In Alberta, human trafficking charges have been laid in rural communities as well as major urban centres. People may be trafficked for labour and/or sexual exploitation. Traffickers may be intimate partners, employers, recruiters, family members or organized crime groups.
Internal trafficking involves the exploitation of residents of the country. According to the Government of Canada, those more likely to be at risk of trafficking include “persons who are socially or economically disadvantaged, such as some Aboriginal women, youth and children, migrants and new immigrants, teenaged runaways, children who are in protection, as well as girls and women, who may be lured to large urban centres or who move or migrate there voluntarily” (National Action Plan to Combat Trafficking in Persons, Government of Canada 2012).
Often, traffickers move victims across and into major urban centres in order to evade law enforcement and prevent victims from forming friendships or retaining family connections.
Some convicted offenders of human trafficking internal to Canada were found to be affiliated to street gangs known to law enforcement. In many cases, convicted traffickers formed bonds with their victims.
Internal human trafficking victims have been recruited through the Internet or by an acquaintance. Victims are often groomed, manipulated and coerced to enter the sex trade. Some victims of human trafficking internal to Canada have been underage girls exploited through prostitution in exotic dance clubs and/or escort services. Control tactics employed by traffickers to retain victims in exploitative situations include social isolation, forcible confinement, withholding identification documents, imposing strict rules and limitation of movement, as well as threats and violence. (Human Trafficking in Canada: A Threat Assessment RCMP 2010).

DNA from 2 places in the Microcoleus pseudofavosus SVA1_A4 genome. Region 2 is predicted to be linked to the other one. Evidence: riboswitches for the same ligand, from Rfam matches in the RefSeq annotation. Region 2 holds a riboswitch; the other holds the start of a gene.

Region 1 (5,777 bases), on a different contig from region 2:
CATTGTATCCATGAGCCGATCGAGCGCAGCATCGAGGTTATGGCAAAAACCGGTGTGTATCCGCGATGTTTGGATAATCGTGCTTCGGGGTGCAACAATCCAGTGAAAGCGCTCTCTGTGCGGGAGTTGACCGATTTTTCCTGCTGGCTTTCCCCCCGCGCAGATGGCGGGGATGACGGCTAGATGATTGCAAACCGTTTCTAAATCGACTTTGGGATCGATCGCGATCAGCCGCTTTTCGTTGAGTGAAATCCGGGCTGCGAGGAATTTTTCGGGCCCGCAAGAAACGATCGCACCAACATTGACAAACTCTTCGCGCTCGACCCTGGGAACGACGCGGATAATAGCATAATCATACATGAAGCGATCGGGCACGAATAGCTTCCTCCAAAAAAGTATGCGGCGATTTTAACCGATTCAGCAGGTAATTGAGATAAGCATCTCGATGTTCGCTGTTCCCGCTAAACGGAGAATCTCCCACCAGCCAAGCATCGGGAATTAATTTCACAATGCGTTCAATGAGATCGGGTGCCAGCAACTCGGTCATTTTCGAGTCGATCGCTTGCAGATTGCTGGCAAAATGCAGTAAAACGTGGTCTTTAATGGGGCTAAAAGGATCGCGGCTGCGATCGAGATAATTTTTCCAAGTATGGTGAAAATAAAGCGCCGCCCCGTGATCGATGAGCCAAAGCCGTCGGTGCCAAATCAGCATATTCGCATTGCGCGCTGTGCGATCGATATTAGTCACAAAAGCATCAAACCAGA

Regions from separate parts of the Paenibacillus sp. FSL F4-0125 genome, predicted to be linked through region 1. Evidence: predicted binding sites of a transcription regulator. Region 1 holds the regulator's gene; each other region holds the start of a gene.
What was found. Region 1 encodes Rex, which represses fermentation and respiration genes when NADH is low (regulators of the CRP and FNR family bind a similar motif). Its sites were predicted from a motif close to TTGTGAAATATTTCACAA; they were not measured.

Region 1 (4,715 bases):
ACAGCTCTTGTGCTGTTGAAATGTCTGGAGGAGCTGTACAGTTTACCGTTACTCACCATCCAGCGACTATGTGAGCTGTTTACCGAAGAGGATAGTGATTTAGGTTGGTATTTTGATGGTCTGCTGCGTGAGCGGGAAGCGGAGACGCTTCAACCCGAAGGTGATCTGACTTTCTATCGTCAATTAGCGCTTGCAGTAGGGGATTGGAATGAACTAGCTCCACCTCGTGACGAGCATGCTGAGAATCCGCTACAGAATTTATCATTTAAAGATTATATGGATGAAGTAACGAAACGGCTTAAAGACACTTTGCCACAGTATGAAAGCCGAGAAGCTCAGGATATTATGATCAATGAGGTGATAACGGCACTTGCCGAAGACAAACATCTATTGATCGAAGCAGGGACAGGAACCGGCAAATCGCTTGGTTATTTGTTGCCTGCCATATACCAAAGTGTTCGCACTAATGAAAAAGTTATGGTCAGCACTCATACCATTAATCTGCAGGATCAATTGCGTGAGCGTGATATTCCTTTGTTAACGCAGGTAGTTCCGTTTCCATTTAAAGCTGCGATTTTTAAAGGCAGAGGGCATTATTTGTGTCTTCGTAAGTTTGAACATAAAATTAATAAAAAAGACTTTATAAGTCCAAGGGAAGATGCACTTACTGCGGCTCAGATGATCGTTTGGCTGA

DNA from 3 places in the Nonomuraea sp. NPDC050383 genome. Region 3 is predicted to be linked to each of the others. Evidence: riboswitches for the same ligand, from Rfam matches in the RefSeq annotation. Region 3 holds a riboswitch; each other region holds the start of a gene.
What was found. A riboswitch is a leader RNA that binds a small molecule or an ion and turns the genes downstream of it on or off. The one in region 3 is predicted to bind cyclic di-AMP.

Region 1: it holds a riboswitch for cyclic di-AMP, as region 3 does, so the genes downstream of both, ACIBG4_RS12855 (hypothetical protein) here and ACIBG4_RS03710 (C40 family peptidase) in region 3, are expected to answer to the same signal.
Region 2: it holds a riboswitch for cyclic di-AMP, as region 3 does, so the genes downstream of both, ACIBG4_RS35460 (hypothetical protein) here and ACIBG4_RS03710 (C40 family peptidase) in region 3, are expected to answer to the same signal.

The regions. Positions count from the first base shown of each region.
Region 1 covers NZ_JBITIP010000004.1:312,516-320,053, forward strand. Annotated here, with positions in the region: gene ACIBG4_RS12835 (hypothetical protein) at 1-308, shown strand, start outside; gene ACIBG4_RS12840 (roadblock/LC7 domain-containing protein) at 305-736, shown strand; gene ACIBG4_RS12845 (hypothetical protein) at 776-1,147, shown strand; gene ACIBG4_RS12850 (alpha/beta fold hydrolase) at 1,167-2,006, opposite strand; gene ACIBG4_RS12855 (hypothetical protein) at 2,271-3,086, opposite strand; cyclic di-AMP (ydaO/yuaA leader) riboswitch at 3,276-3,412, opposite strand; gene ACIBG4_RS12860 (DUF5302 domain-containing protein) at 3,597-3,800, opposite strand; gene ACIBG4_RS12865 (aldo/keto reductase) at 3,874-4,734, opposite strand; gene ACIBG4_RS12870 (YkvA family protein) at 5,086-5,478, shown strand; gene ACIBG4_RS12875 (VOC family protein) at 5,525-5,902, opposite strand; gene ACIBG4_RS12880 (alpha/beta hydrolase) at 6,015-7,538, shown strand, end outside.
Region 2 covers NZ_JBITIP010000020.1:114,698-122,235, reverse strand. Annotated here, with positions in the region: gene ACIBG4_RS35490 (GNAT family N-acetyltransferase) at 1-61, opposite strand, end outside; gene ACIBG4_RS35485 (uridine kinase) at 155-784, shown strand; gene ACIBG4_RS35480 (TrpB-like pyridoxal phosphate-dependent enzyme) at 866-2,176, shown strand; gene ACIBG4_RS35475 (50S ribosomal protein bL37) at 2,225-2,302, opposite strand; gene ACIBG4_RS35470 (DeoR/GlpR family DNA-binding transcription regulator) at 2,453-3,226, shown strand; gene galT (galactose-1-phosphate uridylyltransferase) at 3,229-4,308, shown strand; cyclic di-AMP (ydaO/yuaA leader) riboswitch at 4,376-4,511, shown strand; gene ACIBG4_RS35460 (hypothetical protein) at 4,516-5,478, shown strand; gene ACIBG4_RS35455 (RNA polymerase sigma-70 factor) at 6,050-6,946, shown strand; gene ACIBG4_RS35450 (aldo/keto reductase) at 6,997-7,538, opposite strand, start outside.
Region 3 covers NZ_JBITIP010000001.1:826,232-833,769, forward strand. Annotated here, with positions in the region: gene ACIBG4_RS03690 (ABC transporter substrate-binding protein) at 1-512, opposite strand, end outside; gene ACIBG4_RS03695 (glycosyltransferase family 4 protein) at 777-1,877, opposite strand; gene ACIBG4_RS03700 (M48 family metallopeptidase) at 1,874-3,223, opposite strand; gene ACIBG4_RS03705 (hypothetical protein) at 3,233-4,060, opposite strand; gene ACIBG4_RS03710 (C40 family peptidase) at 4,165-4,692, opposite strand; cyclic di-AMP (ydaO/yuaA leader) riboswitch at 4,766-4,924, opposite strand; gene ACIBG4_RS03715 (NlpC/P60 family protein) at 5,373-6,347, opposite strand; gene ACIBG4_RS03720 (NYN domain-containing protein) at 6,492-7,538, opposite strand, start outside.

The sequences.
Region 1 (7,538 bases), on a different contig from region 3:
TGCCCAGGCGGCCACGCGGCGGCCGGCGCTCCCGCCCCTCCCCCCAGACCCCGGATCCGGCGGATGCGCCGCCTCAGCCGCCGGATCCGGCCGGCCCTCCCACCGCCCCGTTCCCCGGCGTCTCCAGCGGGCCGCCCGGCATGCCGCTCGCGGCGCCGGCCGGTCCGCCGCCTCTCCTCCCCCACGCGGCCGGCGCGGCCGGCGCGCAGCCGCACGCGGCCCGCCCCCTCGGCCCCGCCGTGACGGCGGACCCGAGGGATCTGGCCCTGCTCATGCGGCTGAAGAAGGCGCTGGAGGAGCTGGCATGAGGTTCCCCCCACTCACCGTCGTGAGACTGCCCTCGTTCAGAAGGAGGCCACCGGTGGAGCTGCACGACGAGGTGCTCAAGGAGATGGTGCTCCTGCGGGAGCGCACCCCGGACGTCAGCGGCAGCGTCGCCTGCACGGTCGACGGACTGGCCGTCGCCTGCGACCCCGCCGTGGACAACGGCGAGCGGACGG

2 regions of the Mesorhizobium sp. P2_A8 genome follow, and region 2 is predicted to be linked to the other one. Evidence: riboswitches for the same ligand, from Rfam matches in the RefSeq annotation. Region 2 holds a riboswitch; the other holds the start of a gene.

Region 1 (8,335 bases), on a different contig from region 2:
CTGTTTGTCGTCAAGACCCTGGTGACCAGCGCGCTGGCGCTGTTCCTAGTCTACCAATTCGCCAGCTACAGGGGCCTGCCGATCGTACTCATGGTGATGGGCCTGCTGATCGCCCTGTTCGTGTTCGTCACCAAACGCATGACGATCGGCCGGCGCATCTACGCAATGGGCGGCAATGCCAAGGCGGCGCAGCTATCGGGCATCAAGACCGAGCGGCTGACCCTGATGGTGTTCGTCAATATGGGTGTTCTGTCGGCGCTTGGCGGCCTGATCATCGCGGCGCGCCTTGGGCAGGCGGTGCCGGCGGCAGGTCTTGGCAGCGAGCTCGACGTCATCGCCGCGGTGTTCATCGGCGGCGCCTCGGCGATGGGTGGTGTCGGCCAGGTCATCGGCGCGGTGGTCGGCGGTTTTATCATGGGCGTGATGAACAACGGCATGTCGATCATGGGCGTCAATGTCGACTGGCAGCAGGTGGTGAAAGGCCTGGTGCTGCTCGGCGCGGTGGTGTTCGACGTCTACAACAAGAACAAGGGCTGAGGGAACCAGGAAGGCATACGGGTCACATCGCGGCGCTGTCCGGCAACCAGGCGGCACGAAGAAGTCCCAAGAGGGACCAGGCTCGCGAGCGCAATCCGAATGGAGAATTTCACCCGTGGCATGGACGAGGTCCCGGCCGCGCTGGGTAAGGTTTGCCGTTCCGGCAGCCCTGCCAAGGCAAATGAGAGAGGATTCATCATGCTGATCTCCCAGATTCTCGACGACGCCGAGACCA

International trafficking involves the crossing of borders. In these cases, victims are brought into Canada for the purposes of exploitation.
A set of interrelated “push” and “pull” factors contribute to trafficking in persons. “Push” factors may include extreme poverty, unemployment, lack of education, inadequate social programs, gender-based inequality, war and conflict situations, and political unrest in countries of origin. “Pull” factors may include a globalized, free-market economy that has increased the demand for cheap labour, goods and services in many countries. Victims may also be “pulled” into trafficking through the promise of money and what is seen as a better life (Department of Justice Canada).